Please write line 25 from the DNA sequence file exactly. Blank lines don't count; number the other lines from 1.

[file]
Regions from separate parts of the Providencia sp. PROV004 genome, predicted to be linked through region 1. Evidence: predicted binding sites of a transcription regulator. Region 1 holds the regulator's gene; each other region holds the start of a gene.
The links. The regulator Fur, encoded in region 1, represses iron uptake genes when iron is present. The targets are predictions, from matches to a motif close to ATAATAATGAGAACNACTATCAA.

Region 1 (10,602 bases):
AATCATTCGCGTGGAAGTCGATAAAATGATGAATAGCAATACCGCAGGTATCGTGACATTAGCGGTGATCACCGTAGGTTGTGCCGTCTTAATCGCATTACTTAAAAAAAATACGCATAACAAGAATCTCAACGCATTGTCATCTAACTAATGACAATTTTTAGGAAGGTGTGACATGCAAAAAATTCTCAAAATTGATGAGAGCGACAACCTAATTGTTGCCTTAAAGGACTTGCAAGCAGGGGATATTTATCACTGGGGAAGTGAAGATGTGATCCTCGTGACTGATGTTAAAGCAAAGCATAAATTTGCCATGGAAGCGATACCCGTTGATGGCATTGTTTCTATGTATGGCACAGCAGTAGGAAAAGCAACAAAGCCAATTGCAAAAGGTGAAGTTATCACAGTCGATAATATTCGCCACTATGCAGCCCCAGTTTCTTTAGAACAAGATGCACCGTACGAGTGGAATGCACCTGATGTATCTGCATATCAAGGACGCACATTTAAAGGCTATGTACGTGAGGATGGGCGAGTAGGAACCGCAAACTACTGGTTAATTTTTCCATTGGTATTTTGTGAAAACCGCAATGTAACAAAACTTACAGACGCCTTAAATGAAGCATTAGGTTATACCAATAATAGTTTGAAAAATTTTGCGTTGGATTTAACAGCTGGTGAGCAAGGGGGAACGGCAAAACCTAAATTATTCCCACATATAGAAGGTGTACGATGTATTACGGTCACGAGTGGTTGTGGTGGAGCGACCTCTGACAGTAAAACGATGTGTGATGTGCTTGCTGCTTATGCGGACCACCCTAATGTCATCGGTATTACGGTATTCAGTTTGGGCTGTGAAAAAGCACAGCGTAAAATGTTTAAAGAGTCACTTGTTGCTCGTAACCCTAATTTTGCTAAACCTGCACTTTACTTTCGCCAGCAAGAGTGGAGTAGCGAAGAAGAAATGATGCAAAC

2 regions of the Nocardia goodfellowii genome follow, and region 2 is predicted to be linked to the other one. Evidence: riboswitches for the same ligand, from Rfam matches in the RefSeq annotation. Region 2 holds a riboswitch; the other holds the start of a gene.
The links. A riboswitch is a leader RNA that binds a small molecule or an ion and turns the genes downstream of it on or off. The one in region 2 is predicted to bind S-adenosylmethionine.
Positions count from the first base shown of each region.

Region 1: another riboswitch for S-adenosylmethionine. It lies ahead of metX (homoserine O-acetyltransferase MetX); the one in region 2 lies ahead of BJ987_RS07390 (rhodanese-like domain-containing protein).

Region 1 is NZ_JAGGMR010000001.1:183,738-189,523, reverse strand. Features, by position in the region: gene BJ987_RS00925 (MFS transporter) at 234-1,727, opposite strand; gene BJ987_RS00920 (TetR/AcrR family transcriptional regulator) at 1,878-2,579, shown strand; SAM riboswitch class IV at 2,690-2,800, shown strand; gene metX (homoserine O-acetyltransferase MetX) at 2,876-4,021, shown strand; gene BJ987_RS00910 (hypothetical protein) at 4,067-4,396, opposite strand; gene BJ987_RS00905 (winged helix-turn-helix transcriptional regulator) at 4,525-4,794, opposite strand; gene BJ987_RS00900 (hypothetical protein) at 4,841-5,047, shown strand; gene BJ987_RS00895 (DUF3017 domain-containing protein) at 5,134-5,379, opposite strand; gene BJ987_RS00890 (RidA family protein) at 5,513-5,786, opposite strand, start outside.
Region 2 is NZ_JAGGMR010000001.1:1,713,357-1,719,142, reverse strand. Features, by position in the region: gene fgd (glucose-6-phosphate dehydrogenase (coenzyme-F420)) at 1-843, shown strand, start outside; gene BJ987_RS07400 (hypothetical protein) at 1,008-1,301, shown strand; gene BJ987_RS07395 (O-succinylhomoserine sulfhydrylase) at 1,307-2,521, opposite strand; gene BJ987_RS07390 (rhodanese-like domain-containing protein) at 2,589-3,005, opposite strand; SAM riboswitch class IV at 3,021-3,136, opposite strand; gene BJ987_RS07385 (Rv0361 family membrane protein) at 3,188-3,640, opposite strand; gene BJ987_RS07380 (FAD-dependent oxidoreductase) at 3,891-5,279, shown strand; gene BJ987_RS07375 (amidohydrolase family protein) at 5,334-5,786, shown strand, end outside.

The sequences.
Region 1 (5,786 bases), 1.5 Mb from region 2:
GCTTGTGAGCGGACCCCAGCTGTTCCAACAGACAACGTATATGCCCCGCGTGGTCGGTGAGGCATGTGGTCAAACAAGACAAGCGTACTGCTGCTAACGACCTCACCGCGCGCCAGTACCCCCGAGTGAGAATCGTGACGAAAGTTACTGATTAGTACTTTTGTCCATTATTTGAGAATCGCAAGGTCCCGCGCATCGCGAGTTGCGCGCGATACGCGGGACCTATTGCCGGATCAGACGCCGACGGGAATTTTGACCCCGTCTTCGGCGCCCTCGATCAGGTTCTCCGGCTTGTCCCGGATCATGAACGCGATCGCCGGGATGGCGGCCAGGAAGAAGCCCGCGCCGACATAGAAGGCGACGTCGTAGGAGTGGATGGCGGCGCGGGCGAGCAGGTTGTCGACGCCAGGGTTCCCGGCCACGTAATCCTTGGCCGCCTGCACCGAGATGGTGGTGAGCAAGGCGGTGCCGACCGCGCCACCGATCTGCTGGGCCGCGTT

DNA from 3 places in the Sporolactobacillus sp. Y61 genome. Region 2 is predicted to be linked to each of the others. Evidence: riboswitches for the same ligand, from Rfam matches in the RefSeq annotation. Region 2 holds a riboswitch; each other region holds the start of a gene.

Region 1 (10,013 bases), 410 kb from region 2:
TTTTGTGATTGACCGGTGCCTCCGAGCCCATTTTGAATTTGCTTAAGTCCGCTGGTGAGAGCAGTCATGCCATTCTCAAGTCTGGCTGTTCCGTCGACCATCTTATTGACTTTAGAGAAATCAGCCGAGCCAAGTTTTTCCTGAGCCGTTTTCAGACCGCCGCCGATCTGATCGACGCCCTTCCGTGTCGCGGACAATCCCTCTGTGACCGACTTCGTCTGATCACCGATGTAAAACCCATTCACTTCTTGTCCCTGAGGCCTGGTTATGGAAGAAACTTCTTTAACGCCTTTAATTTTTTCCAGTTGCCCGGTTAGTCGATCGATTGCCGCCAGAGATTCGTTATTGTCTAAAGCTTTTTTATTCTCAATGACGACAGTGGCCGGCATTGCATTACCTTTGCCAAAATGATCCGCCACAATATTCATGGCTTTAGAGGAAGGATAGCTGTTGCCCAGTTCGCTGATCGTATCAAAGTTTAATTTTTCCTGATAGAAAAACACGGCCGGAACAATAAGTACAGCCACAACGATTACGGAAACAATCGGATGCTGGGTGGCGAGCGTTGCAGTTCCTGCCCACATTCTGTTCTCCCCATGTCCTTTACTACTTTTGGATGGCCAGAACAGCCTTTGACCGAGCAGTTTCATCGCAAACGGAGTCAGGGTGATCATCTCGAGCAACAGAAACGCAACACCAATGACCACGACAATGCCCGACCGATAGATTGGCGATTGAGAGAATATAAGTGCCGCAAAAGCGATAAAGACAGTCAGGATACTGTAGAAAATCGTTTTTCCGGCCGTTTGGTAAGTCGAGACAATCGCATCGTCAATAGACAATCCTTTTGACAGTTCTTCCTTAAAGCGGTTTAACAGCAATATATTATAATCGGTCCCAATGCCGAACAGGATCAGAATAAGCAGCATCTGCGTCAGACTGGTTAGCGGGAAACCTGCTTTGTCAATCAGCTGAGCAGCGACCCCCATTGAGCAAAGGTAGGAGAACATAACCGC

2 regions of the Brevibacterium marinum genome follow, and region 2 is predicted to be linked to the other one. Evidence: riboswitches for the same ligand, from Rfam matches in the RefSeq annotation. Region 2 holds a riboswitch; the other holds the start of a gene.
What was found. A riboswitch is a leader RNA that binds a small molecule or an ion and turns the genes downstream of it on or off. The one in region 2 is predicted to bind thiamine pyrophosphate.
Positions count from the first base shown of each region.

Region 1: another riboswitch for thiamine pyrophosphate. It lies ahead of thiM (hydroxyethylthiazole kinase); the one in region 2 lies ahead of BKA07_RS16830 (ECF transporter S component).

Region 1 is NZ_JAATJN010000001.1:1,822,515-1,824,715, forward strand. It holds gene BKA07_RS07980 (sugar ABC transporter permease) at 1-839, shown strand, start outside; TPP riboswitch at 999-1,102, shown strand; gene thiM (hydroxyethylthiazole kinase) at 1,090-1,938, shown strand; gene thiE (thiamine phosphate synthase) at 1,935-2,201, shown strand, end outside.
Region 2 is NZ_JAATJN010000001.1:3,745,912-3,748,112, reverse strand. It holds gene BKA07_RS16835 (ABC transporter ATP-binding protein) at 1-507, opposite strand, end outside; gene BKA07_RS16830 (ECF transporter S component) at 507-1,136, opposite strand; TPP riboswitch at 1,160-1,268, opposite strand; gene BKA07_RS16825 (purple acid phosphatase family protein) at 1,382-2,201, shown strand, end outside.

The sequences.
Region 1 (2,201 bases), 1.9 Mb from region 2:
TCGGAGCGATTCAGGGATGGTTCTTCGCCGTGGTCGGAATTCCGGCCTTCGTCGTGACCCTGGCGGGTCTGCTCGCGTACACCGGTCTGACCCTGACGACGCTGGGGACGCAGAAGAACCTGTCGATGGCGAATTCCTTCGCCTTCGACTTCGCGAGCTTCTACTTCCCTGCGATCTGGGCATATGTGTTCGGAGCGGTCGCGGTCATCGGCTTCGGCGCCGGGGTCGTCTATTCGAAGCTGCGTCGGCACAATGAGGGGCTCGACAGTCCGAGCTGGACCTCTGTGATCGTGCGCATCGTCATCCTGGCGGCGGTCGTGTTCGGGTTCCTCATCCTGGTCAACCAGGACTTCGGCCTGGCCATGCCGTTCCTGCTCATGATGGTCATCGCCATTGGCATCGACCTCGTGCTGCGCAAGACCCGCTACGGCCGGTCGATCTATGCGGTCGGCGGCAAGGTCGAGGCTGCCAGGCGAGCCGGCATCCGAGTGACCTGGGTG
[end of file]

TCGGAGCGATTCAGGGATGGTTCTTCGCCGTGGTCGGAATTCCGGCCTTCGTCGTGACCCTGGCGGGTCTGCTCGCGTACACCGGTCTGACCCTGACGACGCTGGGGACGCAGAAGAACCTGTCGATGGCGAATTCCTTCGCCTTCGACTTCGCGAGCTTCTACTTCCCTGCGATCTGGGCATATGTGTTCGGAGCGGTCGCGGTCATCGGCTTCGGCGCCGGGGTCGTCTATTCGAAGCTGCGTCGGCACAATGAGGGGCTCGACAGTCCGAGCTGGACCTCTGTGATCGTGCGCATCGTCATCCTGGCGGCGGTCGTGTTCGGGTTCCTCATCCTGGTCAACCAGGACTTCGGCCTGGCCATGCCGTTCCTGCTCATGATGGTCATCGCCATTGGCATCGACCTCGTGCTGCGCAAGACCCGCTACGGCCGGTCGATCTATGCGGTCGGCGGCAAGGTCGAGGCTGCCAGGCGAGCCGGCATCCGAGTGACCTGGGTG